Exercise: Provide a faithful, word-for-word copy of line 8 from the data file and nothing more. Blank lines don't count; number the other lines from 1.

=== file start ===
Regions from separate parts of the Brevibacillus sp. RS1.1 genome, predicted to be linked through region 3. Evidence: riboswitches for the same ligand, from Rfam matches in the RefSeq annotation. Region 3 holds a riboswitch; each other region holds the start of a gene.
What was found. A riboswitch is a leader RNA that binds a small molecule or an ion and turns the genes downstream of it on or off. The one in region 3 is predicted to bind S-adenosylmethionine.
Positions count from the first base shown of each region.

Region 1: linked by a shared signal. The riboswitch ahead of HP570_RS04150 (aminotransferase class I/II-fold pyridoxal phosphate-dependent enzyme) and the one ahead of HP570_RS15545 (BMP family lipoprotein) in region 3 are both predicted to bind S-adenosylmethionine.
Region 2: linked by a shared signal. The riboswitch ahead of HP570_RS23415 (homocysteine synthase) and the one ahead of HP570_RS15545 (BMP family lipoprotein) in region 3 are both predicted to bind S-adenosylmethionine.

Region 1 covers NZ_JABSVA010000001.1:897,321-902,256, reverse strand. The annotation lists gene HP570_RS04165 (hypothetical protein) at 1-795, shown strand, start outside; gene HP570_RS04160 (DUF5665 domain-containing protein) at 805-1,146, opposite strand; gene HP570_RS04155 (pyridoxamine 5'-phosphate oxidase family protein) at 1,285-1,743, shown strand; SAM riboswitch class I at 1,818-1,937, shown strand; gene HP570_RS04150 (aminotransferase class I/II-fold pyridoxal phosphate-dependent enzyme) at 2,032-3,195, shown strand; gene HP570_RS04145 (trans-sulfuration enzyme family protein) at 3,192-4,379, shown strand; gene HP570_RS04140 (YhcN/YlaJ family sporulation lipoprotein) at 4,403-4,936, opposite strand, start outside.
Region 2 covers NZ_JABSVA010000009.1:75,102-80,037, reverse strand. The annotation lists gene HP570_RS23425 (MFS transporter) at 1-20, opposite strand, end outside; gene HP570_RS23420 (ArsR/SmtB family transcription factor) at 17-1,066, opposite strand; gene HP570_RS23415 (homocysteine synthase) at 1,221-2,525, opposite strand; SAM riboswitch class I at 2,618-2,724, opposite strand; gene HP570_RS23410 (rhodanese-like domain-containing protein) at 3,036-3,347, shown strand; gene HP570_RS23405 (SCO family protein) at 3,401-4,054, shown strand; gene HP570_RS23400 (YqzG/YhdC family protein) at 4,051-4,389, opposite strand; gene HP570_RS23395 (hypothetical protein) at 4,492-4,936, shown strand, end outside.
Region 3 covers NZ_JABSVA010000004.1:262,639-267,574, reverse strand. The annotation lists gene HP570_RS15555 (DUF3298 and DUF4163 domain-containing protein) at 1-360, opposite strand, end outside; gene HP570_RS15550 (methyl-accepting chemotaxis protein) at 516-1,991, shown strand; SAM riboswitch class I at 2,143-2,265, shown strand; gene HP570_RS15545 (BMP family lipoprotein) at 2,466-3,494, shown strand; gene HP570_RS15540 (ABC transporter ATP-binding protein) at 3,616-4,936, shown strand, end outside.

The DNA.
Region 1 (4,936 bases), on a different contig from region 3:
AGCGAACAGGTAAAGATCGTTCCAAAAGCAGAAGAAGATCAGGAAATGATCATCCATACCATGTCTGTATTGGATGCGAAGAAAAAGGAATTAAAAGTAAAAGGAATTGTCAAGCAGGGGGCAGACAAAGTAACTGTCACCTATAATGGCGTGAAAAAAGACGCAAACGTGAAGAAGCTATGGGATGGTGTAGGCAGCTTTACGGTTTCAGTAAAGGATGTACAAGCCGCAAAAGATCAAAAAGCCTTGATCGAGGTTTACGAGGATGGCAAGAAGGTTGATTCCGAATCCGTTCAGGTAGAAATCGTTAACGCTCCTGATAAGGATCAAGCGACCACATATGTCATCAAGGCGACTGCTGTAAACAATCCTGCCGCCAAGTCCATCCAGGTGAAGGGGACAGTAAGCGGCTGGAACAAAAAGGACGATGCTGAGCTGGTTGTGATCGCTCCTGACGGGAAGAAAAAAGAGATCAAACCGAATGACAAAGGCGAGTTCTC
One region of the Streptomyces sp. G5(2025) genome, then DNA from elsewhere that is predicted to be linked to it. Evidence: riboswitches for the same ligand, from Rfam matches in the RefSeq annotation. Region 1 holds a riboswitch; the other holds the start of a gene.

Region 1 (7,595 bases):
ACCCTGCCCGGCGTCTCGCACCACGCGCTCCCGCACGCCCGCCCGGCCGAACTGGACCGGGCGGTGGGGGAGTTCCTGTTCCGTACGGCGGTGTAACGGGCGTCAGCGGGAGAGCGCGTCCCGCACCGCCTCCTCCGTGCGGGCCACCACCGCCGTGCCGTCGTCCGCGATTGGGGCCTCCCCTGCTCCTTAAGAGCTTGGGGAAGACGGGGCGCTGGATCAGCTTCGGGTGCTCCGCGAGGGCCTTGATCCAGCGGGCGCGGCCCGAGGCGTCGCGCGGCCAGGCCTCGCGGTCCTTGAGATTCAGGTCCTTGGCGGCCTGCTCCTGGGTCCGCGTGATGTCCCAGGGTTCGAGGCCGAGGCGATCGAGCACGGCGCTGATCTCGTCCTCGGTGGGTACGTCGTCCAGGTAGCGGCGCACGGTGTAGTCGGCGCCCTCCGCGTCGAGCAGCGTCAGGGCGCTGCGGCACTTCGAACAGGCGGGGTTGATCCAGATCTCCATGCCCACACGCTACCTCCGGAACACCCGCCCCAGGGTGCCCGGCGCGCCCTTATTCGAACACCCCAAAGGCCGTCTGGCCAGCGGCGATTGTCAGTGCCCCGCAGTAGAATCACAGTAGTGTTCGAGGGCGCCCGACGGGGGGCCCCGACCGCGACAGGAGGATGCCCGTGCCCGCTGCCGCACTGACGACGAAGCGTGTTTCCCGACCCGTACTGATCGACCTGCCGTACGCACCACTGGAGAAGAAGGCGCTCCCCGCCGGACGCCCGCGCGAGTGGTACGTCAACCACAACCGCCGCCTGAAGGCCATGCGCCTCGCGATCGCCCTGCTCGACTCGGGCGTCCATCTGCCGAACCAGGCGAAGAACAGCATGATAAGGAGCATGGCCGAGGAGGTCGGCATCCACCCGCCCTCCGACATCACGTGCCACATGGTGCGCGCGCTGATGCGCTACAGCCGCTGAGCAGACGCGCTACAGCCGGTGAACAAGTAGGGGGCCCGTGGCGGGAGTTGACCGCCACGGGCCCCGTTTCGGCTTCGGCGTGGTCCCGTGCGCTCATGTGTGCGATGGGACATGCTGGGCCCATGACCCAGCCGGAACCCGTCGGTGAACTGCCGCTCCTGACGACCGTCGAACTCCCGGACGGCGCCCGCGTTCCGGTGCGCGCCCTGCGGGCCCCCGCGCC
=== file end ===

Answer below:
Region 3 covers NZ_JABSVA010000004.1:262,639-267,574, reverse strand. The annotation lists gene HP570_RS15555 (DUF3298 and DUF4163 domain-containing protein) at 1-360, opposite strand, end outside; gene HP570_RS15550 (methyl-accepting chemotaxis protein) at 516-1,991, shown strand; SAM riboswitch class I at 2,143-2,265, shown strand; gene HP570_RS15545 (BMP family lipoprotein) at 2,466-3,494, shown strand; gene HP570_RS15540 (ABC transporter ATP-binding protein) at 3,616-4,936, shown strand, end outside.